the swivels came from germany.. it'll be interesting to see how well they work. They should make the van a bunch more comfortable when parked.. being able to face the seats to the rear
p.s. I'm procrastinating...
|08-13-2011, 01:10 PM||#13|
Joined: Dec 2006
Location: Next to Rio Bravo
I have an 08 2500 144, cargo. I have the cargo tracks both on the o/s roof & inside floor. Removed the steel partition just behind the seats. This is a real hauler & most of my driving is on the interstates pulling a single or double axle bike/car hauler.
I have transported 3 DS bikes inside, one on the rear hitch & another bike on the front. Had to make my own 2" receiver & weld it to the very strong frame under the motor. Carrying 5 DS bikes was not as much fun as I originally thought.
Yes, there were smells but thankfully three of the riders flew the 1800 miles a couple of days later.
I installed Firestone air bags over the HD leaf springs. This made a big difference in keeping the head lights out of on comming eyes.
Now I keep the inside for riding gear & my murphy bed that I also made, w/ a cargo/ extra bed over head.
One thing which has made the cargo interior a real pleasure is the making of rotating front seats pedestals, 180 degrees.
Now I just set up lawn chairs inside if raining or snowing, spin around the trucks seats & it becomes a living room.
Buying these addition under the seats would have been 750 USD. I'm just too cheap to pay that out for something that can be made.
I have just over 53,000 miles & have moved this truck into "my best truck" position list.
The most bikes I have transported was 5 DS & 2 st1300 & r12gs on the car hauler(8), w/ 1 F550gs inside the truck. That's 9 bikes. plus riding gear for 6 riders & still had the bed in the sleeping position. Only two people in the truck & we took turns at the wheel.
Installed a back up camera (IR) but keep it on all the time so the driver may look up & keep an eye on the strapped down bikes. This has been a big part of having a peace of mind while on the road.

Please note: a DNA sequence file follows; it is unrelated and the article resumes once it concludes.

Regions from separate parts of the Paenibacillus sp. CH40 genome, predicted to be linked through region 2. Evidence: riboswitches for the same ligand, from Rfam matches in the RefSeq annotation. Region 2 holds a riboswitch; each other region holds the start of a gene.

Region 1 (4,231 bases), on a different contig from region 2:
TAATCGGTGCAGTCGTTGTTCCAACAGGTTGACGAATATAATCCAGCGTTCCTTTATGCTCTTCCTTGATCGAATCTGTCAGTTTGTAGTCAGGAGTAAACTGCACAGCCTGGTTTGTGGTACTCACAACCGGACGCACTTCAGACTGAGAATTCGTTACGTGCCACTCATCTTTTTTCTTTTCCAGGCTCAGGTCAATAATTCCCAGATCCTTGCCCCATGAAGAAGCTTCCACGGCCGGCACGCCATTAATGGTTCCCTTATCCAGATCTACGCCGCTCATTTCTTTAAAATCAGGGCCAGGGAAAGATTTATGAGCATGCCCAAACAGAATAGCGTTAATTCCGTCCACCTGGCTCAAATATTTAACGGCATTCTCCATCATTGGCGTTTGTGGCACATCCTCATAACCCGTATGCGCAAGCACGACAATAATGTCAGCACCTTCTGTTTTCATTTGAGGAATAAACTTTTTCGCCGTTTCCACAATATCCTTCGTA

I cannot say what a pleasure having the floor cargo tracks have been. Whether you have bikes or bins of supplies or parts, keeping them in one secure place is not only safer but keeps a better living area in the back. Nothing sliding & spilling etc.
I can post some pix or a link of my interior if anyone is interested. Geek has started a good thread here as Adventure Van & how the Sprinter meets a lot of our different needs.
W/o pulling a trailer I average 21+ w/ a tops of 26.65mpg; but a super low while pulling the double axle, loaded down, doing 80 mph in West TX earns a 11.5 mpg. Always w/ a/c on. While on the interstate I earn between 14 & 17 mpg. while pulling a trailer loaded down, doing regular mph. Suggest anyone buy a lazer temp checker for the hubs on truck & trailer to head off an on the road break down.
Note: an oil change is 13+ quarts & costs about 100 USD w/ MB filter. Changing the fuel filter more often than the factory suggests is my insurance of no injector issues.
This is not a car motor slipped into a truck but a real LT engine w/ a smooth as silk 5 spd AT truck trans.
The 4 wheel disc brakes are huge & my pads are still in good shape.
|08-13-2011, 03:05 PM||#14|
oot & aboot
Joined: Jun 2003
Passenger Swivel Seat Install
Step 1: Removed 4 bolts. Cheryl cleaned the inside of the seat housing with paint thinner for me.
Step 2: applied a layer of Damplifier to the bottom of the seatwell. Damplifier now comes with black foil
Step 3: applied a layer of Luxury Liner Pro to the bottom of the seatwell.
Step 4: bolt the seat swivel unit (complete with instructions in german.. good thing it is simple ) onto the pan...
Step 6: re-bolt the seat on..
I still have to do the driver's side but it is a bit more involved as you have to re-locate the park brake mounting...
Geek screwed with this post 08-13-2011 at 04:15 PM